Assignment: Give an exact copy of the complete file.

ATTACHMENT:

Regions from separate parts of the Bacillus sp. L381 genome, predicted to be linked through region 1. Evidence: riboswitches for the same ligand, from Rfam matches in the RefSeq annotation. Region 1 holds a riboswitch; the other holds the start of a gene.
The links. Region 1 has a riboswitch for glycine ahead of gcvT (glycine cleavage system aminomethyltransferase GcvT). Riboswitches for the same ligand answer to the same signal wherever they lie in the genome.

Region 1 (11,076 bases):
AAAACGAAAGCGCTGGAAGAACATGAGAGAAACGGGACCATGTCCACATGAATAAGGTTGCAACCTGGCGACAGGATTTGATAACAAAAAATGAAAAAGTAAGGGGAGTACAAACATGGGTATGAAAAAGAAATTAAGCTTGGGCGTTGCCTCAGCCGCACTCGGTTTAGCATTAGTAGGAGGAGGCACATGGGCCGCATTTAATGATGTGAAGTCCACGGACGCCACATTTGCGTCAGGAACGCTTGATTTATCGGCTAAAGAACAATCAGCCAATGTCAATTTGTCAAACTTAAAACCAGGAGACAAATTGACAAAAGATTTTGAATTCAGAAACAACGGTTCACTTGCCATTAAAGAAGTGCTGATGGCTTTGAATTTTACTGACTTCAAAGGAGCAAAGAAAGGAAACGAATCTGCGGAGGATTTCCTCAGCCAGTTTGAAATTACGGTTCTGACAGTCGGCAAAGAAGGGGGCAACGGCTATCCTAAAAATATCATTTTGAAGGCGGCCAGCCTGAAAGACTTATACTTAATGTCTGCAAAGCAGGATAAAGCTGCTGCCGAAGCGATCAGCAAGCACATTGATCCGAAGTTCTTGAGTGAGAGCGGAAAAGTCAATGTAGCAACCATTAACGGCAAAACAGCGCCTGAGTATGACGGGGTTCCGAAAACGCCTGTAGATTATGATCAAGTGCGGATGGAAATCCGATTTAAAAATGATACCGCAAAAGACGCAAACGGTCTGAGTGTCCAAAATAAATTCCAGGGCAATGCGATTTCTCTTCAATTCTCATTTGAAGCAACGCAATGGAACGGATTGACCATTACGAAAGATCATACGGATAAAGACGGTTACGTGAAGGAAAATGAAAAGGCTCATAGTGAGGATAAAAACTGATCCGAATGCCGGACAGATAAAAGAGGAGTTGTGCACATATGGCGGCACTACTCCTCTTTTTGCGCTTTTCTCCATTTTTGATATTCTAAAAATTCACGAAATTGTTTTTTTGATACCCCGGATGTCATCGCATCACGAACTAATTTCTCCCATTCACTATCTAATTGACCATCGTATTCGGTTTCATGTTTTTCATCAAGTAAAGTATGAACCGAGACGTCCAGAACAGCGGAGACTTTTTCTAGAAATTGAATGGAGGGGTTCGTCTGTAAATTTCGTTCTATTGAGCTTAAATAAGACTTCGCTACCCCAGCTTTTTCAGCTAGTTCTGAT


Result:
Regions from separate parts of the Bacillus sp. L381 genome, predicted to be linked through region 1. Evidence: riboswitches for the same ligand, from Rfam matches in the RefSeq annotation. Region 1 holds a riboswitch; the other holds the start of a gene.
The links. Region 1 has a riboswitch for glycine ahead of gcvT (glycine cleavage system aminomethyltransferase GcvT). Riboswitches for the same ligand answer to the same signal wherever they lie in the genome.

Region 1 (11,076 bases):
AAAACGAAAGCGCTGGAAGAACATGAGAGAAACGGGACCATGTCCACATGAATAAGGTTGCAACCTGGCGACAGGATTTGATAACAAAAAATGAAAAAGTAAGGGGAGTACAAACATGGGTATGAAAAAGAAATTAAGCTTGGGCGTTGCCTCAGCCGCACTCGGTTTAGCATTAGTAGGAGGAGGCACATGGGCCGCATTTAATGATGTGAAGTCCACGGACGCCACATTTGCGTCAGGAACGCTTGATTTATCGGCTAAAGAACAATCAGCCAATGTCAATTTGTCAAACTTAAAACCAGGAGACAAATTGACAAAAGATTTTGAATTCAGAAACAACGGTTCACTTGCCATTAAAGAAGTGCTGATGGCTTTGAATTTTACTGACTTCAAAGGAGCAAAGAAAGGAAACGAATCTGCGGAGGATTTCCTCAGCCAGTTTGAAATTACGGTTCTGACAGTCGGCAAAGAAGGGGGCAACGGCTATCCTAAAAATATCATTTTGAAGGCGGCCAGCCTGAAAGACTTATACTTAATGTCTGCAAAGCAGGATAAAGCTGCTGCCGAAGCGATCAGCAAGCACATTGATCCGAAGTTCTTGAGTGAGAGCGGAAAAGTCAATGTAGCAACCATTAACGGCAAAACAGCGCCTGAGTATGACGGGGTTCCGAAAACGCCTGTAGATTATGATCAAGTGCGGATGGAAATCCGATTTAAAAATGATACCGCAAAAGACGCAAACGGTCTGAGTGTCCAAAATAAATTCCAGGGCAATGCGATTTCTCTTCAATTCTCATTTGAAGCAACGCAATGGAACGGATTGACCATTACGAAAGATCATACGGATAAAGACGGTTACGTGAAGGAAAATGAAAAGGCTCATAGTGAGGATAAAAACTGATCCGAATGCCGGACAGATAAAAGAGGAGTTGTGCACATATGGCGGCACTACTCCTCTTTTTGCGCTTTTCTCCATTTTTGATATTCTAAAAATTCACGAAATTGTTTTTTTGATACCCCGGATGTCATCGCATCACGAACTAATTTCTCCCATTCACTATCTAATTGACCATCGTATTCGGTTTCATGTTTTTCATCAAGTAAAGTATGAACCGAGACGTCCAGAACAGCGGAGACTTTTTCTAGAAATTGAATGGAGGGGTTCGTCTGTAAATTTCGTTCTATTGAGCTTAAATAAGACTTCGCTACCCCAGCTTTTTCAGCTAGTTCTGAT